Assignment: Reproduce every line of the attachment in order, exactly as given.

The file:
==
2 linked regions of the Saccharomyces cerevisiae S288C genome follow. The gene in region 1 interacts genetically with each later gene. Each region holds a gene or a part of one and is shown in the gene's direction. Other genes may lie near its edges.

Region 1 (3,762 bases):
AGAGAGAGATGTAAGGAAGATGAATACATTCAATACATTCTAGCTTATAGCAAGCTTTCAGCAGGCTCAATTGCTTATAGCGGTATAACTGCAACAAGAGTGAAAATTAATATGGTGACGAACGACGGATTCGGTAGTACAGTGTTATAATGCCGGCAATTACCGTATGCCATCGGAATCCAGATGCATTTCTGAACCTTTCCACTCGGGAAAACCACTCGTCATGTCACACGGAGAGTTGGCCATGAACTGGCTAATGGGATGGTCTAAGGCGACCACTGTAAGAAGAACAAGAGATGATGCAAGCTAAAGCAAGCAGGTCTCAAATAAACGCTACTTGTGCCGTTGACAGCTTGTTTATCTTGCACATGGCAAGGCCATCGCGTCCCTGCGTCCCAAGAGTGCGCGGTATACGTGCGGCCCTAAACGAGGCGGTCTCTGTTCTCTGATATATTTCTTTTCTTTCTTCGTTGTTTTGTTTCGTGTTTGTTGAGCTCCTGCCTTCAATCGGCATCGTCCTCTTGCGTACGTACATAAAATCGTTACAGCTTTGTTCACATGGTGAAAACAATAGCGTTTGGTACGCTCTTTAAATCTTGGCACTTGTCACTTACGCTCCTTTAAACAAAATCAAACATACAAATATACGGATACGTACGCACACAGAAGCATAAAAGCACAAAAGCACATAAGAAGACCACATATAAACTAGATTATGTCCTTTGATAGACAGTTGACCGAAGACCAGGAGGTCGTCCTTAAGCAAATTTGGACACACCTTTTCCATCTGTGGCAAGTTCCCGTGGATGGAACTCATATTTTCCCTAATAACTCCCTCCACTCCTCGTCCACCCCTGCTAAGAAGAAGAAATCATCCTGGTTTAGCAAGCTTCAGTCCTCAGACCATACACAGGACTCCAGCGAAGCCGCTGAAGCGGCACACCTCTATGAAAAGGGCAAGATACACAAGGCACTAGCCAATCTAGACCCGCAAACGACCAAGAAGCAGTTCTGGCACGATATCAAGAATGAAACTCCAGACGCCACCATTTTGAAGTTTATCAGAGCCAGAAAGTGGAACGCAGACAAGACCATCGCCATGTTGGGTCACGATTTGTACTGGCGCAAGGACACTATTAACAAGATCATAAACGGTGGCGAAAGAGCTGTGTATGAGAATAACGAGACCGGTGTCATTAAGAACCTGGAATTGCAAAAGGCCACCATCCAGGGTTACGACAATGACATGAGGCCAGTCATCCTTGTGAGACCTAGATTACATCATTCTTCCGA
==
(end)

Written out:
2 linked regions of the Saccharomyces cerevisiae S288C genome follow. The gene in region 1 interacts genetically with each later gene. Each region holds a gene or a part of one and is shown in the gene's direction. Other genes may lie near its edges.

Region 1 (3,762 bases):
AGAGAGAGATGTAAGGAAGATGAATACATTCAATACATTCTAGCTTATAGCAAGCTTTCAGCAGGCTCAATTGCTTATAGCGGTATAACTGCAACAAGAGTGAAAATTAATATGGTGACGAACGACGGATTCGGTAGTACAGTGTTATAATGCCGGCAATTACCGTATGCCATCGGAATCCAGATGCATTTCTGAACCTTTCCACTCGGGAAAACCACTCGTCATGTCACACGGAGAGTTGGCCATGAACTGGCTAATGGGATGGTCTAAGGCGACCACTGTAAGAAGAACAAGAGATGATGCAAGCTAAAGCAAGCAGGTCTCAAATAAACGCTACTTGTGCCGTTGACAGCTTGTTTATCTTGCACATGGCAAGGCCATCGCGTCCCTGCGTCCCAAGAGTGCGCGGTATACGTGCGGCCCTAAACGAGGCGGTCTCTGTTCTCTGATATATTTCTTTTCTTTCTTCGTTGTTTTGTTTCGTGTTTGTTGAGCTCCTGCCTTCAATCGGCATCGTCCTCTTGCGTACGTACATAAAATCGTTACAGCTTTGTTCACATGGTGAAAACAATAGCGTTTGGTACGCTCTTTAAATCTTGGCACTTGTCACTTACGCTCCTTTAAACAAAATCAAACATACAAATATACGGATACGTACGCACACAGAAGCATAAAAGCACAAAAGCACATAAGAAGACCACATATAAACTAGATTATGTCCTTTGATAGACAGTTGACCGAAGACCAGGAGGTCGTCCTTAAGCAAATTTGGACACACCTTTTCCATCTGTGGCAAGTTCCCGTGGATGGAACTCATATTTTCCCTAATAACTCCCTCCACTCCTCGTCCACCCCTGCTAAGAAGAAGAAATCATCCTGGTTTAGCAAGCTTCAGTCCTCAGACCATACACAGGACTCCAGCGAAGCCGCTGAAGCGGCACACCTCTATGAAAAGGGCAAGATACACAAGGCACTAGCCAATCTAGACCCGCAAACGACCAAGAAGCAGTTCTGGCACGATATCAAGAATGAAACTCCAGACGCCACCATTTTGAAGTTTATCAGAGCCAGAAAGTGGAACGCAGACAAGACCATCGCCATGTTGGGTCACGATTTGTACTGGCGCAAGGACACTATTAACAAGATCATAAACGGTGGCGAAAGAGCTGTGTATGAGAATAACGAGACCGGTGTCATTAAGAACCTGGAATTGCAAAAGGCCACCATCCAGGGTTACGACAATGACATGAGGCCAGTCATCCTTGTGAGACCTAGATTACATCATTCTTCCGA